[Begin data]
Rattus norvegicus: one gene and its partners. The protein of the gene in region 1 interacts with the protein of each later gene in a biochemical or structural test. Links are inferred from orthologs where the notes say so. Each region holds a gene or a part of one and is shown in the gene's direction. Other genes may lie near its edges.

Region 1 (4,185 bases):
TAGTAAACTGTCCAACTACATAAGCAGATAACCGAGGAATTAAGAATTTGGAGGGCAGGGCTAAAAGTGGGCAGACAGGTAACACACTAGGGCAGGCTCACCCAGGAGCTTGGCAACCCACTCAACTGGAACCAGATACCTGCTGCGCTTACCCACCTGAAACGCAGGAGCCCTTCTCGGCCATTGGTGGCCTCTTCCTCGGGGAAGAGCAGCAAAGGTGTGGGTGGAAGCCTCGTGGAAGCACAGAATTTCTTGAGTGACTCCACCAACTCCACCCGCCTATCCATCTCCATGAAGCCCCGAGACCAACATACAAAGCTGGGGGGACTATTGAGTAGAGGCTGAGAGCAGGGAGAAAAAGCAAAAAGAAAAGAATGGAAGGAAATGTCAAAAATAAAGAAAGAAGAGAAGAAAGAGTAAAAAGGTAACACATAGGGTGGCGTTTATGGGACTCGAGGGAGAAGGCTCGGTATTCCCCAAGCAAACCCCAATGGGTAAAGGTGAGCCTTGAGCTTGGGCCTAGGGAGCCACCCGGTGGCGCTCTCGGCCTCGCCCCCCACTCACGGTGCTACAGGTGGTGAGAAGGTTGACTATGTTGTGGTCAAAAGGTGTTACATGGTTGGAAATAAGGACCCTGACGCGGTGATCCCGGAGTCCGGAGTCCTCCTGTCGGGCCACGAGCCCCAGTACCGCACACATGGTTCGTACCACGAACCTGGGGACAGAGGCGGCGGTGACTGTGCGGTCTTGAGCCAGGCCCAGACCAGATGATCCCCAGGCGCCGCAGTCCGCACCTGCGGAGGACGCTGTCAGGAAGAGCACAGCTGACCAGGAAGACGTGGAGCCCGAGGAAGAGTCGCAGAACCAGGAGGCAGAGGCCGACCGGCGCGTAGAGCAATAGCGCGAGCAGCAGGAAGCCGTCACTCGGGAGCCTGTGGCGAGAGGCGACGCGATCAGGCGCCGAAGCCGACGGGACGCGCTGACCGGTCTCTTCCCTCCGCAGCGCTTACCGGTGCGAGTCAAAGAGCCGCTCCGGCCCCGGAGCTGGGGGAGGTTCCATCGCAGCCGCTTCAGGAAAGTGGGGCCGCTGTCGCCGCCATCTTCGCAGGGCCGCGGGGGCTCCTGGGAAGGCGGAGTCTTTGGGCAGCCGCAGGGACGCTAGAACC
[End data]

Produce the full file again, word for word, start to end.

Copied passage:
Rattus norvegicus: one gene and its partners. The protein of the gene in region 1 interacts with the protein of each later gene in a biochemical or structural test. Links are inferred from orthologs where the notes say so. Each region holds a gene or a part of one and is shown in the gene's direction. Other genes may lie near its edges.

Region 1 (4,185 bases):
TAGTAAACTGTCCAACTACATAAGCAGATAACCGAGGAATTAAGAATTTGGAGGGCAGGGCTAAAAGTGGGCAGACAGGTAACACACTAGGGCAGGCTCACCCAGGAGCTTGGCAACCCACTCAACTGGAACCAGATACCTGCTGCGCTTACCCACCTGAAACGCAGGAGCCCTTCTCGGCCATTGGTGGCCTCTTCCTCGGGGAAGAGCAGCAAAGGTGTGGGTGGAAGCCTCGTGGAAGCACAGAATTTCTTGAGTGACTCCACCAACTCCACCCGCCTATCCATCTCCATGAAGCCCCGAGACCAACATACAAAGCTGGGGGGACTATTGAGTAGAGGCTGAGAGCAGGGAGAAAAAGCAAAAAGAAAAGAATGGAAGGAAATGTCAAAAATAAAGAAAGAAGAGAAGAAAGAGTAAAAAGGTAACACATAGGGTGGCGTTTATGGGACTCGAGGGAGAAGGCTCGGTATTCCCCAAGCAAACCCCAATGGGTAAAGGTGAGCCTTGAGCTTGGGCCTAGGGAGCCACCCGGTGGCGCTCTCGGCCTCGCCCCCCACTCACGGTGCTACAGGTGGTGAGAAGGTTGACTATGTTGTGGTCAAAAGGTGTTACATGGTTGGAAATAAGGACCCTGACGCGGTGATCCCGGAGTCCGGAGTCCTCCTGTCGGGCCACGAGCCCCAGTACCGCACACATGGTTCGTACCACGAACCTGGGGACAGAGGCGGCGGTGACTGTGCGGTCTTGAGCCAGGCCCAGACCAGATGATCCCCAGGCGCCGCAGTCCGCACCTGCGGAGGACGCTGTCAGGAAGAGCACAGCTGACCAGGAAGACGTGGAGCCCGAGGAAGAGTCGCAGAACCAGGAGGCAGAGGCCGACCGGCGCGTAGAGCAATAGCGCGAGCAGCAGGAAGCCGTCACTCGGGAGCCTGTGGCGAGAGGCGACGCGATCAGGCGCCGAAGCCGACGGGACGCGCTGACCGGTCTCTTCCCTCCGCAGCGCTTACCGGTGCGAGTCAAAGAGCCGCTCCGGCCCCGGAGCTGGGGGAGGTTCCATCGCAGCCGCTTCAGGAAAGTGGGGCCGCTGTCGCCGCCATCTTCGCAGGGCCGCGGGGGCTCCTGGGAAGGCGGAGTCTTTGGGCAGCCGCAGGGACGCTAGAACC